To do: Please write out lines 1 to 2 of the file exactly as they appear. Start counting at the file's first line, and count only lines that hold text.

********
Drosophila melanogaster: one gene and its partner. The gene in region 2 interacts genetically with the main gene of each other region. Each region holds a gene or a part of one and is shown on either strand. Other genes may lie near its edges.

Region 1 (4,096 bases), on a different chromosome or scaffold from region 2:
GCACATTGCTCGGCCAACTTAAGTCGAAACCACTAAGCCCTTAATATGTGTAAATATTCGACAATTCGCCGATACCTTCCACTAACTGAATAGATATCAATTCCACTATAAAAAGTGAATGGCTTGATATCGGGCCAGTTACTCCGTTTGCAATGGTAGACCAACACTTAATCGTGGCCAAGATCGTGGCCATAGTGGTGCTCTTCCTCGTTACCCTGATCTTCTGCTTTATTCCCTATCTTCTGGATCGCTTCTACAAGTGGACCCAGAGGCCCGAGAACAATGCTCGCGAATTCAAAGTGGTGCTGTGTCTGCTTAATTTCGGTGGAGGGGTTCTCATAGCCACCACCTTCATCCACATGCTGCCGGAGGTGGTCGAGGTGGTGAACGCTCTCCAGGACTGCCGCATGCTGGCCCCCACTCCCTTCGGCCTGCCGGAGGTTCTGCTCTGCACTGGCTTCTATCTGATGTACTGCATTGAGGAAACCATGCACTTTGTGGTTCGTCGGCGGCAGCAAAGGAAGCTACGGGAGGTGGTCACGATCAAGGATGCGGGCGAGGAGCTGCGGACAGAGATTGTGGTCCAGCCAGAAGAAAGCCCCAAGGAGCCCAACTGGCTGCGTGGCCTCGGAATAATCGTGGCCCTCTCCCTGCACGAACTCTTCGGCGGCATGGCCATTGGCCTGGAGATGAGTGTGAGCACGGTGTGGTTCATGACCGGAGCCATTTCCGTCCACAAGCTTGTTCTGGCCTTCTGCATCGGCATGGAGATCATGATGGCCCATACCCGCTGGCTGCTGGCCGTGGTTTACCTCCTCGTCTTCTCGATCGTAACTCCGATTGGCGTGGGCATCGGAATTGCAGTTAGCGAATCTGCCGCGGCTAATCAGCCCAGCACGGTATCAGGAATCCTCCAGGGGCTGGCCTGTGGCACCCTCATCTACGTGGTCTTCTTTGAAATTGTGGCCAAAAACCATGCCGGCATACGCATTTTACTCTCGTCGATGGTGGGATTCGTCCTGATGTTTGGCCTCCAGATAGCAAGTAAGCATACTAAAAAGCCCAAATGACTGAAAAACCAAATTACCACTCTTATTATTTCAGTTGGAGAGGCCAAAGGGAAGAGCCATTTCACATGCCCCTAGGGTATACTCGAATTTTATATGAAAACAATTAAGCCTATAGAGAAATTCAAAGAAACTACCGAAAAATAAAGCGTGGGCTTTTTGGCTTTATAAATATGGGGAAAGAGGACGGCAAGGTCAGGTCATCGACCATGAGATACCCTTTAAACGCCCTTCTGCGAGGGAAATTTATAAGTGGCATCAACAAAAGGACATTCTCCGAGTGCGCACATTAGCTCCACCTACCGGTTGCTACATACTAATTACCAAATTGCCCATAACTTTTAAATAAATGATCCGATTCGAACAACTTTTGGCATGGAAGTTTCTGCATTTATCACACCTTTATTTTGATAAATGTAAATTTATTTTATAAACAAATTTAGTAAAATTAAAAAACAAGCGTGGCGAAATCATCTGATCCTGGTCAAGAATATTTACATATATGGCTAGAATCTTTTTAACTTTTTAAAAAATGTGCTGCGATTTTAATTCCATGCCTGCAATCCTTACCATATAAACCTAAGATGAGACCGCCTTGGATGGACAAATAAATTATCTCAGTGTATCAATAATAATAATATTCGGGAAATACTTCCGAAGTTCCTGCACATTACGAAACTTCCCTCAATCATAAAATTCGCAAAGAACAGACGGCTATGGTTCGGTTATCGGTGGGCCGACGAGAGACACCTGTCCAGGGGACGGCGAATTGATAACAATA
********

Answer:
Drosophila melanogaster: one gene and its partner. The gene in region 2 interacts genetically with the main gene of each other region. Each region holds a gene or a part of one and is shown on either strand. Other genes may lie near its edges.

Region 1 (4,096 bases), on a different chromosome or scaffold from region 2: